NOTE FROM JOHN ARAVOSIS: Below is a follow-up to a story we reported on last month about the Catholic-church-run Magdalene laundries that imprisoned up to 30,000 Irish women as slave labor over the past century. This update is authored by Paresh Dave, a journalism student at USC who recently traveled to Ireland and Northern Ireland for 10 days under a grant from the Luce Foundation.
BELFAST — A damning report concluded last month that the Irish government breached its duty of care to thousands of women who were abused over a 74-year-period in church-run asylums known as Magdelene laundries. In response, the head of the Irish government apologized to victims and laid out a compensation package.
In Northern Ireland, however, there is no forthcoming apology or redress for Magdelene survivors.
Northern Ireland’s investigation into institutional abuse just kicked off in January — 216 complaints have been filed through March 10. But the inquiry covers only people younger than 18 who were abused in at least 35 places, such as live-in trade schools, between 1922 and 1995. Established by the government, these institutions were generally run by religious orders.
In contrast to the Republic of Ireland, left out in the infant Northern investigation are victims of abuse at local churches and the infamous Magdalene laundries.
Patrick Corrigan, Amnesty International’s Northern Ireland program director, said too few of the Magdalene victims came forward as the investigation was originally being organized, so there wasn’t enough political will to include them. Amnesty is pushing lawmakers to now include them.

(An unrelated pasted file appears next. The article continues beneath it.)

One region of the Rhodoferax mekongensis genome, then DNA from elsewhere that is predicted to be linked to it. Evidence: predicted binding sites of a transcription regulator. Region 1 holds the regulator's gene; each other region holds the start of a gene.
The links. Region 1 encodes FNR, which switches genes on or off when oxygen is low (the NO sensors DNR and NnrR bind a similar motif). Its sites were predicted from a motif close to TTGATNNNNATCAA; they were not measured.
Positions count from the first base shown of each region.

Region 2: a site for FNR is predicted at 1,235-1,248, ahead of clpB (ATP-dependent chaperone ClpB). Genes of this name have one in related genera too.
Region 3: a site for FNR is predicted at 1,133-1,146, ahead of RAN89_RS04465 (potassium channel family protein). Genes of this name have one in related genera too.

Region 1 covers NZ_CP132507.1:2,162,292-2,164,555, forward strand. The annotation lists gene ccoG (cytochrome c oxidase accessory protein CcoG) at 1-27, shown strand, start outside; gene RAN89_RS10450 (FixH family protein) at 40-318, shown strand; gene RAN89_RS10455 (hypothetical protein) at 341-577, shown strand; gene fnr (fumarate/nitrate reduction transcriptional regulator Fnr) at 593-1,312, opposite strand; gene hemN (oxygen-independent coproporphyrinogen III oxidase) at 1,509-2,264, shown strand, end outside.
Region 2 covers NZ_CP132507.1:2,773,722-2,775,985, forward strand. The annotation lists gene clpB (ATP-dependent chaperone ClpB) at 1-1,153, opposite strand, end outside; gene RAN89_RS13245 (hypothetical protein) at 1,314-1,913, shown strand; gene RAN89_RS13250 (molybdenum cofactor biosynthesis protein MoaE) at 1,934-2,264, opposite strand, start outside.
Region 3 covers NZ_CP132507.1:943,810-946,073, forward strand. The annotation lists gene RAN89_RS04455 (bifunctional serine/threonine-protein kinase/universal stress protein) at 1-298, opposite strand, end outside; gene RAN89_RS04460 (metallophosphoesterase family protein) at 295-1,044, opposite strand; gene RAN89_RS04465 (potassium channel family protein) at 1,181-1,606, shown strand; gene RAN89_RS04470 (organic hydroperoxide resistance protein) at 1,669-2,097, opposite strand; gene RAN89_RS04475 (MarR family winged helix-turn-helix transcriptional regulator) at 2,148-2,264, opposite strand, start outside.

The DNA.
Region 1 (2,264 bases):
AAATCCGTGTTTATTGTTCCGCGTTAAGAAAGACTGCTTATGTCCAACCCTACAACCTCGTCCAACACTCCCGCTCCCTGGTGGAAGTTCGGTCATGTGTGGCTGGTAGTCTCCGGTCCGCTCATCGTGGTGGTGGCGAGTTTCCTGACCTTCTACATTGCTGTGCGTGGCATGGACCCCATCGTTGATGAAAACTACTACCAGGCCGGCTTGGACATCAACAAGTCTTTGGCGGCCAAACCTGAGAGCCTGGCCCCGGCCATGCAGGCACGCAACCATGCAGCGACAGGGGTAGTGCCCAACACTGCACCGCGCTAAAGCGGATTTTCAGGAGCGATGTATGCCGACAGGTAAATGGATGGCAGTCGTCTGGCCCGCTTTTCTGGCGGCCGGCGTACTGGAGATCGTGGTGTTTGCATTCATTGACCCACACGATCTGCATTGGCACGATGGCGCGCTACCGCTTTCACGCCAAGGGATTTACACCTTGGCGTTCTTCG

A Northern Ireland Assembly committee heard last Wednesday that it certainly can expand the investigation, if government leaders decide to.
In an interview following the hearing, Amnesty’s Corrigan said Northern Ireland is playing catch up with its southern neighbor.
“The victims in the south have pushed the door open,” he said. “Victims in the north are now asking, ‘Why is my government not responding?'”
Corrigan called for a meeting last month with the two partisan leaders who head the Northern Irish government, but hasn’t heard back from either.
At Wednesday’s hearing, the chairman of the committee that oversees those two leaders suggested there’s potential for action by summer on whether a new inquiry should be started, or the existing one amended.
Corrigan said it would be cost-efficient to expand the existing Historical Institutional Abuse inquiry to include the potentially several thousand Magdelene victims. The goal of the investigation is to determine whether the state failed in its duty toward children in its care, and if so, what should be done about that now.
Dealing with people who were abused at local churches is more difficult. Corrigan said that, unlike with the Magdalene laundries, it’s hard to make a case that the Northern Irish government had a watchdog role inside churches. Because of the strong ties between the Irish government and the Roman Catholic Church, the situation was different in the south.
Yet with a new abuse story emerging nearly every week, many observers now see the likelihood for a more comprehensive investigation in Northern Ireland.
“We don’t know the full story about the abuse crisis in the North,” said William Crawley, a BBC presenter based in Belfast, during an interview. “But we will before the calm hits.”
A report isn’t likely to come out until January 2016.